Plant and Soil

, Volume 342, Issue 1, pp 141–148

Old trees contribute bio-available nitrogen through canopy bryophytes

Regular Article

DOI: 10.1007/s11104-010-0678-6

Cite this article as:
Lindo, Z. & Whiteley, J.A. Plant Soil (2011) 342: 141. doi:10.1007/s11104-010-0678-6

Abstract

Symbiotic cyanobacteria—bryophyte associations on the forest floor are shown to contribute significantly to stand-level nitrogen budgets through the process of biological nitrogen fixation (BNF), but few studies have considered the role of canopy bryophytes. Given the high biomass of epiphytic bryophytes in many tree species of the North American temperate rain forest, we suggest that canopy bryophytes may contribute substantially to stand-level N dynamics. We confirm the presence of cyanobacteria and measure rates of BNF at three heights (0, 15 and 30 m) in Sitka spruce trees across three watershed estuaries of Clayoquot Sound, British Columbia, Canada. This study is the first to report BNF by cyanobacteria associated with epiphytic and forest floor bryophytes in the coastal temperate rain forest of North America. Cyanobacteria density was significantly greater in epiphytic bryophytes compared to mosses on the forest floor, and rates of BNF were highest at 30 m in the canopy. The majority of total stand-level BNF (0.76 kg N · ha-1 · yr-1) occurs in the canopy, rather than on the forest floor (0.26 kg N · ha-1 · yr-1). We suggest that BNF by cyanobacterial-bryophyte associations in the canopy of coastal temperate rain forests is a unique source of ecosystem N, which is dependent on large, old trees with high epiphytic bryophyte biomass.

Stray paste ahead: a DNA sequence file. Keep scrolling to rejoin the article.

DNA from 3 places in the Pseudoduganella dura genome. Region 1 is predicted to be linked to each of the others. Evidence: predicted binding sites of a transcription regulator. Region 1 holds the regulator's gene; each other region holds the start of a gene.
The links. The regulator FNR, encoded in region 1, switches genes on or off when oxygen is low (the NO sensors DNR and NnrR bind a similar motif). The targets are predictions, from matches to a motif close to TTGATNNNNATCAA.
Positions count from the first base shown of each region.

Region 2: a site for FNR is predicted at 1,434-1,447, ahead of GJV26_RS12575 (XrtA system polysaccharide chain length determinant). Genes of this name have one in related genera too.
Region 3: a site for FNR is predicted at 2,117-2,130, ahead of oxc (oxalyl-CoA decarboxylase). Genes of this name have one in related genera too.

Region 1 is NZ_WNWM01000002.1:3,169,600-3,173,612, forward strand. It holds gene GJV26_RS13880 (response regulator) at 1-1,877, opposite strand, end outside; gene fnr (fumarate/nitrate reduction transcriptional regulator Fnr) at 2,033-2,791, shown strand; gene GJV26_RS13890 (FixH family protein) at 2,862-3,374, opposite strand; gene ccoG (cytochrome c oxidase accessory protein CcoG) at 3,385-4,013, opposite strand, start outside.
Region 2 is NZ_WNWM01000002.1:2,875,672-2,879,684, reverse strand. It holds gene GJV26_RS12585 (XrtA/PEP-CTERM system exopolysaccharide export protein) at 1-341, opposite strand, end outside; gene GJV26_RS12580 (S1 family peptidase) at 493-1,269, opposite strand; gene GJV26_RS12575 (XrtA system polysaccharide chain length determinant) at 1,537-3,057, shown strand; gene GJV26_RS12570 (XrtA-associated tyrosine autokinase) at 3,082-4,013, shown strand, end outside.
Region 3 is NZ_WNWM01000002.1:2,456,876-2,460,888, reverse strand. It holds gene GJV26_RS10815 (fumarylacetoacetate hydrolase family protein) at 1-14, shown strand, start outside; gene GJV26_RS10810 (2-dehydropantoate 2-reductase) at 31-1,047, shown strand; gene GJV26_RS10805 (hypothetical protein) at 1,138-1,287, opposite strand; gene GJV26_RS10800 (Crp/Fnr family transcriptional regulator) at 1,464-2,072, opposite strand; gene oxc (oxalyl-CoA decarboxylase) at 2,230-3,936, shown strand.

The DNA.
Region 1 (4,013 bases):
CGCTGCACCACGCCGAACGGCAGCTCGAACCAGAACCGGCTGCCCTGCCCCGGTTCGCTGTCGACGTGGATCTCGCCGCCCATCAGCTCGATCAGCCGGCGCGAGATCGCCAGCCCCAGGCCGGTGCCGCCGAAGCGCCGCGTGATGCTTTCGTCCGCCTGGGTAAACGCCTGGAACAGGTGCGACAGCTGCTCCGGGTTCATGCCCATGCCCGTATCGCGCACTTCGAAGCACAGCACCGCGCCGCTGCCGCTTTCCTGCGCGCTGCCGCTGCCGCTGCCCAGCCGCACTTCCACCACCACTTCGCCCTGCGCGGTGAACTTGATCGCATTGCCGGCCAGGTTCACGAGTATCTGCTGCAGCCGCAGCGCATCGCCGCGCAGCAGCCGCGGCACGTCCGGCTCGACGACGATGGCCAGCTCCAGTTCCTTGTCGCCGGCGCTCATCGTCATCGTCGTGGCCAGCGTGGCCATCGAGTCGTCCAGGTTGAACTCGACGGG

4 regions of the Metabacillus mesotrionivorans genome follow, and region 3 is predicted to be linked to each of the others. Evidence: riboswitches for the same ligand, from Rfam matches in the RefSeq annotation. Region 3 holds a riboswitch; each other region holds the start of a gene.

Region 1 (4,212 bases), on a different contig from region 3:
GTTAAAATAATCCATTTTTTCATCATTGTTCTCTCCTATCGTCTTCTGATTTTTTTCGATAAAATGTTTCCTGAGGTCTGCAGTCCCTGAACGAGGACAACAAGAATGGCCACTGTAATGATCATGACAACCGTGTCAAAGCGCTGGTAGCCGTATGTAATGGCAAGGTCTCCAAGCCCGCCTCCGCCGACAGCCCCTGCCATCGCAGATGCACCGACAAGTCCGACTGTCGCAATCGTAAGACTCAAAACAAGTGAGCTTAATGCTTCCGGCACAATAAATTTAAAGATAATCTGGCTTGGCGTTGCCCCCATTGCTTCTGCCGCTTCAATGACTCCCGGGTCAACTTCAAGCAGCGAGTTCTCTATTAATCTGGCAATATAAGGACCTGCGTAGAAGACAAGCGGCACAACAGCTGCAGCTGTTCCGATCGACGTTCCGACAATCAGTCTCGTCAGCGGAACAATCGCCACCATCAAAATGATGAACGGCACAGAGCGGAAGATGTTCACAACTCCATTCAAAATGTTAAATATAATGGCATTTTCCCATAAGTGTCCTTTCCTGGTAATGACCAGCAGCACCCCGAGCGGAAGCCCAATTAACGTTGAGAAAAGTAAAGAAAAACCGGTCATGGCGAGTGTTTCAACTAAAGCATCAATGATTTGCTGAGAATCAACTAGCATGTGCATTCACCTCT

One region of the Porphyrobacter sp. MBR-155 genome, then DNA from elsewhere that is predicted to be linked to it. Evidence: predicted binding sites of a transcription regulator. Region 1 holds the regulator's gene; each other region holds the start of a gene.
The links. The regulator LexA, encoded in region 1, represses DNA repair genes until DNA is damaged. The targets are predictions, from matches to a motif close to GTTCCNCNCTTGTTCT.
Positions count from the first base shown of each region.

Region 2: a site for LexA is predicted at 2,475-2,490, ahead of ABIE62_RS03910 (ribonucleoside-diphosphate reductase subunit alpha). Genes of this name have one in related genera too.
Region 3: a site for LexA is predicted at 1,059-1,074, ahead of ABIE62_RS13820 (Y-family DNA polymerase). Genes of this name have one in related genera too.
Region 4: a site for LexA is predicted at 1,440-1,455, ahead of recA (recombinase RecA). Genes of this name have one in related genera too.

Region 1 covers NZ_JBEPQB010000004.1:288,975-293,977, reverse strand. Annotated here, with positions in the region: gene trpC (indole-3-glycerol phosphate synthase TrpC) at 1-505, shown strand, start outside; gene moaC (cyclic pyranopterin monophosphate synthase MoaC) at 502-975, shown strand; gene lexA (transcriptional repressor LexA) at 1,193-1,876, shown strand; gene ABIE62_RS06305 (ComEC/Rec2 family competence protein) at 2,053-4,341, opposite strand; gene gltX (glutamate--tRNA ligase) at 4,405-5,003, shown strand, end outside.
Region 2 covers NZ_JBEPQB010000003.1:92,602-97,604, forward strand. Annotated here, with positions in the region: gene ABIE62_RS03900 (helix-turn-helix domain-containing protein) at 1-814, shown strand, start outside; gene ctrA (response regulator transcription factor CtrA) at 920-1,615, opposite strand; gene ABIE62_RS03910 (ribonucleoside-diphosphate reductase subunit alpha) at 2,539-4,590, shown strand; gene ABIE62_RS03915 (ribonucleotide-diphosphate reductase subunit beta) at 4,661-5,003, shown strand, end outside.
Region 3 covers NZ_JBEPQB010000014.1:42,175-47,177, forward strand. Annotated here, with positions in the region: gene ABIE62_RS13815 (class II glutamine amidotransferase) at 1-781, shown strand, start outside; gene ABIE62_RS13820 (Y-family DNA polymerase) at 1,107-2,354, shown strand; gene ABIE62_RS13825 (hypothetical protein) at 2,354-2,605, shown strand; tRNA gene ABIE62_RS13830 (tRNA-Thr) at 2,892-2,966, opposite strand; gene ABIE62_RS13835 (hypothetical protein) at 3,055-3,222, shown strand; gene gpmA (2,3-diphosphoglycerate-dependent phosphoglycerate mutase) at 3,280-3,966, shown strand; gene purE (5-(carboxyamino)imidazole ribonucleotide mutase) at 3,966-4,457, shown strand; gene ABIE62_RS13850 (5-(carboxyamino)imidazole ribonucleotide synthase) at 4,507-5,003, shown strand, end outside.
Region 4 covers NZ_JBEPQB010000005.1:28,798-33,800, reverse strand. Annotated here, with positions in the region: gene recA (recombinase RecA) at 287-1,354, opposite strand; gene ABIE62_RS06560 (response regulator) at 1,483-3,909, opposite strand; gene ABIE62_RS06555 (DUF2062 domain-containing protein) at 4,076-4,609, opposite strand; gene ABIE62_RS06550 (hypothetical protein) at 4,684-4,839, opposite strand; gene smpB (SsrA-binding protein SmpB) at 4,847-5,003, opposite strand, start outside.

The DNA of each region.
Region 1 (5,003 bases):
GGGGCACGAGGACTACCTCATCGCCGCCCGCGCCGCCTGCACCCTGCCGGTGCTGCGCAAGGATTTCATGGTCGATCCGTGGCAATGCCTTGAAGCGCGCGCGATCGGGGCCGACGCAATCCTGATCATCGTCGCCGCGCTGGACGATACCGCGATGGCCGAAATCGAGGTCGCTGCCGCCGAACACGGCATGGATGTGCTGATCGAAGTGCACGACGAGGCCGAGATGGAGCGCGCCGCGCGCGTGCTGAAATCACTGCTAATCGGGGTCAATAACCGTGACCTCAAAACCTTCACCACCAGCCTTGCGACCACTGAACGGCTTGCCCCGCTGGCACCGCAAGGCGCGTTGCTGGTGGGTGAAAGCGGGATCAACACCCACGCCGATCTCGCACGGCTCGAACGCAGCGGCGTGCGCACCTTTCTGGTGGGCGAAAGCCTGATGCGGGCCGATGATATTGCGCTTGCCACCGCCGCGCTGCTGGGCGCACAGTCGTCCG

Keywords

BryophyteBryosphereEpiphyticNitrogen fixationOld-growth forestsSymbiotic cyanobacteria

Copyright information

© Springer Science+Business Media B.V. 2011

Authors and Affiliations

  1. 1.Department of BiologyMcGill UniversityMontrealCanada